Russian Foreign minister Yevgeny Primakov arrived in Beirut today on the first leg of a Middle East tour aimed at reviving the ailing Arab-Israeli peace process. Lebanese Foreign minister Faris Boueiz held discussions with his Russian counterpart upon his arrival. Talks centered on the Lebanese concern over the continuing attitude of Israel which risks causing the collapse of the peace process. Primakov, who last visited the region a year ago, is also due to meet Lebanese president Elias Al-Hrawi, Prime Minister Rafik Al-Hariri and House Speaker Nabih Berri later today. He will leave tomorrow to Syria. Primakov will also visit Israel, the West bank, Jordan and Egypt where he will meet senior officials including Arab League
Secretary Issmat Abdel Majeed in Cairo before rapping up his tour on October 31. Upon his arrival at Beirut International Airport, Primakov told reporters his country supports Lebanon and the peace process stressing the importance of the role of Lebanon in solving the crisis in the region.
Primakov also expressed his country's readiness to join the April cease-fire understanding in a bid to create conditions for breaking the stalemate in talks with Israel and for removing tension in South Lebanon.
Prime Minister Rafik Al-Hariri heads tomorrow to Tehran on a four-day official visit. Today, the prime minister held talks with the Iranian charge d'affairs in Lebanon Mohammed Irani. After their meeting, Irani said the premier's visit tomorrow is one of the most important by a Lebanese official. Irani revealed the prime minister will hold three meetings with top Iranian officials. Hariri is also scheduled to meet Iranian business leaders and to discuss economic cooperation between the two countries.
The premier will also visit economic and industrial establishments in Iran. On the eve of his visit, the premier held a series of meetings with Lebanese deputies and foreign diplomats. He received the Japanese ambassador to Lebanon Yasuji Ishigaki. Discussions centered on Hariri's expected visit to Tokyo at the beginning of next month. Ishigaki told reporters preparations are underway in Tokyo for the premier's visit describing it as very important in developing economic and trade ties between the two countries.
During his four-day visit, Hariri is expected to sign two agreements with Japanese officials, one encouraging Japanese investment in Lebanon and the other preventing double taxation. The Japanese ambassador said discussions will be held to strengthen future cooperation between the two countries.
Hundreds of Lebanese troops were dispatched to the eastern Bekaa Valley today to crack down on a growing number of car-stealing gangs. Soldiers and policemen supported by tens of armored vehicles and three army helicopters took part in the campaign which started at dawn. Security sources said ten people were arrested and 10 stolen cars were seized. The crackdown was launched after members of a gang yesterday kidnapped four people in a bid to swap them for their relative who was arrested by security forces. The gangs often steal cars from the Beirut and to other cities and take them to the remote northeastern part of the Bekaa Valley where they are sold.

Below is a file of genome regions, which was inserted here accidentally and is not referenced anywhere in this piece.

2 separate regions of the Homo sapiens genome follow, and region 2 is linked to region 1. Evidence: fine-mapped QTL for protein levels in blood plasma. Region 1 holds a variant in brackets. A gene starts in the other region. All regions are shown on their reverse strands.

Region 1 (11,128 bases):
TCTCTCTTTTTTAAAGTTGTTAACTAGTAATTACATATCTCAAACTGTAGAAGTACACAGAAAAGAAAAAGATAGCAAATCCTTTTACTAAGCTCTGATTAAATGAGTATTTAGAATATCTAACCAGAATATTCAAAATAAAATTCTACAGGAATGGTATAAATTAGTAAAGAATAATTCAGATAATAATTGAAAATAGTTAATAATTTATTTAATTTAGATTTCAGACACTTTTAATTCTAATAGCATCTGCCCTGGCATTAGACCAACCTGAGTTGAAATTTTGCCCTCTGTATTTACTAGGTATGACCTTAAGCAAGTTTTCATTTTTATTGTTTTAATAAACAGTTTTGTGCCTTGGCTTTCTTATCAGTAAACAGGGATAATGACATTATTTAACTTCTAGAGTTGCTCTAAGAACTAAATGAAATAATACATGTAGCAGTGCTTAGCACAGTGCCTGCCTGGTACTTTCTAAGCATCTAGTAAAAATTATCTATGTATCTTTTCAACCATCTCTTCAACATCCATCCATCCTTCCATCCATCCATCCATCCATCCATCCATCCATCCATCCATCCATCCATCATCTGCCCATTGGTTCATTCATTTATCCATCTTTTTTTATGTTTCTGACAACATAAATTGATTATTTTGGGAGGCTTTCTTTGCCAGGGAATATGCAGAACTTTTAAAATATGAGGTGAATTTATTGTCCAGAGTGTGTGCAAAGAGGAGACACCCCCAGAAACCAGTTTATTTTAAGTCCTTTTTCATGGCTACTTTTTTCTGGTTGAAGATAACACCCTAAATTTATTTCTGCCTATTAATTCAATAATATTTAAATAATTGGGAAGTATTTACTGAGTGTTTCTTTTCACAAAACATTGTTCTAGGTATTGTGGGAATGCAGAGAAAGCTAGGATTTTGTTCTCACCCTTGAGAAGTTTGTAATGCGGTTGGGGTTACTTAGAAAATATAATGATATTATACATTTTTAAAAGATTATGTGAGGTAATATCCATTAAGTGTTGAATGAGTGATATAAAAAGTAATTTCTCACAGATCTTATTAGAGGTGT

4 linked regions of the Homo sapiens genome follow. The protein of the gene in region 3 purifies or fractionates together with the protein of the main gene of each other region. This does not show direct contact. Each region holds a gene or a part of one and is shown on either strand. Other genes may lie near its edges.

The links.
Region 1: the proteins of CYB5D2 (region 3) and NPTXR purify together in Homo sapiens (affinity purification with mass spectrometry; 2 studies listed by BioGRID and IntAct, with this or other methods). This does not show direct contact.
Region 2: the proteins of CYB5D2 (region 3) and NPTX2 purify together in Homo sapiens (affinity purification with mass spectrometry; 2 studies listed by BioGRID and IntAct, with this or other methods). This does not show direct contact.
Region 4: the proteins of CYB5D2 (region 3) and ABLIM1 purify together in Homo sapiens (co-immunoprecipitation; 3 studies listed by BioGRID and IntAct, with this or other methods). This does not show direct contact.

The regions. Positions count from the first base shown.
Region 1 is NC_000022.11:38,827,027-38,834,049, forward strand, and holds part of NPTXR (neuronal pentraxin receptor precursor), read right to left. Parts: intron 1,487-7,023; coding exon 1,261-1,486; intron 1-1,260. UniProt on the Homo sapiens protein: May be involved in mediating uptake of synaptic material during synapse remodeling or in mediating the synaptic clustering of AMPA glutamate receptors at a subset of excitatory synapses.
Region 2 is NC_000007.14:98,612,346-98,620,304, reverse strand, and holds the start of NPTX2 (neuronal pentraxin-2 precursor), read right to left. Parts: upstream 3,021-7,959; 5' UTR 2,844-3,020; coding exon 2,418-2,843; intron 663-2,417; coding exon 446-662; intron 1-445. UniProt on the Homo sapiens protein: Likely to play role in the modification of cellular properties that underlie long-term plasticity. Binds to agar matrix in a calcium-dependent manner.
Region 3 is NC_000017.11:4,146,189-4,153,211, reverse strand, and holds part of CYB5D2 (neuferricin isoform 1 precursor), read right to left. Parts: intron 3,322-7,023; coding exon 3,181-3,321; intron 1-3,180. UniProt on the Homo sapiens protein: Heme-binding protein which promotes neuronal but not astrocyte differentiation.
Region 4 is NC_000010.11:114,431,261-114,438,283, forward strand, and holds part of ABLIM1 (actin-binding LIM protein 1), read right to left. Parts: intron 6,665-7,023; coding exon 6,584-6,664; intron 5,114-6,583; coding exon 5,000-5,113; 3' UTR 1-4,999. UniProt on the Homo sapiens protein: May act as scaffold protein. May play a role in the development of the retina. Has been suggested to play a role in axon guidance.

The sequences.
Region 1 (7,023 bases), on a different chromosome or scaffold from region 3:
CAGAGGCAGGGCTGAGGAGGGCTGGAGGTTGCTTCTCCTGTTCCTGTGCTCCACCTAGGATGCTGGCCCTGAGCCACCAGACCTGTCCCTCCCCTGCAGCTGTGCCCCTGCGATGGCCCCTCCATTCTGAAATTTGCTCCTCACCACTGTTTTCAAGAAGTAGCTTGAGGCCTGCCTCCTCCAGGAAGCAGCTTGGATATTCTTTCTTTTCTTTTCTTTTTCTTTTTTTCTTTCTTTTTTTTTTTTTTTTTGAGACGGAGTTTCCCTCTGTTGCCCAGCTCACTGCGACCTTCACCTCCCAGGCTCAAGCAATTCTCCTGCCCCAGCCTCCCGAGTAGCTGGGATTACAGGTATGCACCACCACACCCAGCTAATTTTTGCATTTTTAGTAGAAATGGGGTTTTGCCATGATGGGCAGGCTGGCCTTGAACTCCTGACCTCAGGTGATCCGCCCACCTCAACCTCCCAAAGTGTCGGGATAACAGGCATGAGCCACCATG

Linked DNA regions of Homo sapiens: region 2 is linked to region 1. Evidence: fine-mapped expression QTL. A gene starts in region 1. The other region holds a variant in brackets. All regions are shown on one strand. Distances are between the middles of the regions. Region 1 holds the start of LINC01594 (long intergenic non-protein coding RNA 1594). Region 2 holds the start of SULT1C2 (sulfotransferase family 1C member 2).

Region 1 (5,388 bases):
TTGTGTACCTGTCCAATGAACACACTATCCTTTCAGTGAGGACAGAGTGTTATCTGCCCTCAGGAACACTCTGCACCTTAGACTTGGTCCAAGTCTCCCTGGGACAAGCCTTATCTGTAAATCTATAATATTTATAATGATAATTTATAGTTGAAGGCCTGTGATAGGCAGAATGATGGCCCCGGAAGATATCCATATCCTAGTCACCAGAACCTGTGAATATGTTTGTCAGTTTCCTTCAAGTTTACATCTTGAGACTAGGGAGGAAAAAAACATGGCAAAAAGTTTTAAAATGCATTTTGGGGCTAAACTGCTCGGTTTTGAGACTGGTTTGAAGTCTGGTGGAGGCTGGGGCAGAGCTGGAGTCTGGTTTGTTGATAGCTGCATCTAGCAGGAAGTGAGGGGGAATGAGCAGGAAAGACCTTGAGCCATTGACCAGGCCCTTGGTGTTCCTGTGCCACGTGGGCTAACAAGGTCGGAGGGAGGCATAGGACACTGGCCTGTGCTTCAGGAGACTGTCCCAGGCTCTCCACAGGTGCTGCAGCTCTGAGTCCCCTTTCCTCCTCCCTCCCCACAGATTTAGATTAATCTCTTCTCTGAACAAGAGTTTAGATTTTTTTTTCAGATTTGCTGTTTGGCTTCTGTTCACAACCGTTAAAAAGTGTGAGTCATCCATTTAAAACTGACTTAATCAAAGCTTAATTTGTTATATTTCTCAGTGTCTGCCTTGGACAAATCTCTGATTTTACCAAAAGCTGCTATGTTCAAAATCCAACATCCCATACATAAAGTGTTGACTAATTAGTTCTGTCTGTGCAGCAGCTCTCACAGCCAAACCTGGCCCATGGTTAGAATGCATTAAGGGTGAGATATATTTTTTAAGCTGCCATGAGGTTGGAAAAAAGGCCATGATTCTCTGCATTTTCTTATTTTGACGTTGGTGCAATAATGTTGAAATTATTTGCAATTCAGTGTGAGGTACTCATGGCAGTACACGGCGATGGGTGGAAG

Lebanon's labor union has called for a one-day strike in November to press the government to meet long-standing demands for higher wages and benefits. Some 350,000 workers from the General Labor Confederation will stage the November 13 warning strike to pressure the government to triple the monthly minimum wages to 800,000 Lebanese pounds ($522) double pensions for the private sector and adjust salaries to match the rate of inflation. Other demands include medical insurance after retirement, tighter monitoring of price controls and reforming the tax system to ease the burden of low income earners. GLC president Ghaneim Al- Zoghbi held a press conference yesterday saying his leadership decided on the strike after reaching a deadlock in its negotiations with officials but pledged that talks will continue in an effort to reach an agreement before the strike. However, the union threatened to stage an open strike if its demands are not met.
UN Resident Coordinator, Ross Mountain today held a press conference on the occasion of the UN Day, a day celebrated annually around the world. Mountain said the reform process in the country should lead to a UN system better prepared to support and meet challenges of national development.
Over twenty UN organizations are working in Lebanon in partnership with he government to promote national, economic and social development and social peace. Their activities cover a wide range, spanning from peace keeping and assistance to refugees to financial and technical assistance for development. Mountain also welcomed the return of the UN Economic and Social commission for Western Asia to Beirut. The UN resident coordinator praised the progress recorded in international development cooperation programs with Lebanon. He concluded by saying the UN is proud of its different achievement sin Lebanon but not satisfied adding much more remains to be done.
The first International championship in Table Tennis for ladies was opened last night. The championship is organized by Lebanese Union of the game and supervised by International Union. It grants rewards of about 20,000 US dollars. The opening followed eight hours of preparatory games.
The Lebanese delegation which participated in the Sixth Masdonia Tae-Kwando championship in Greece returned to recently to Beirut. Lebanon scored two gold medals and two bronze medals. The championship hosted participants from five countries: Greece, Yugoslavia, Hungary, Cyprus, and Lebanon.
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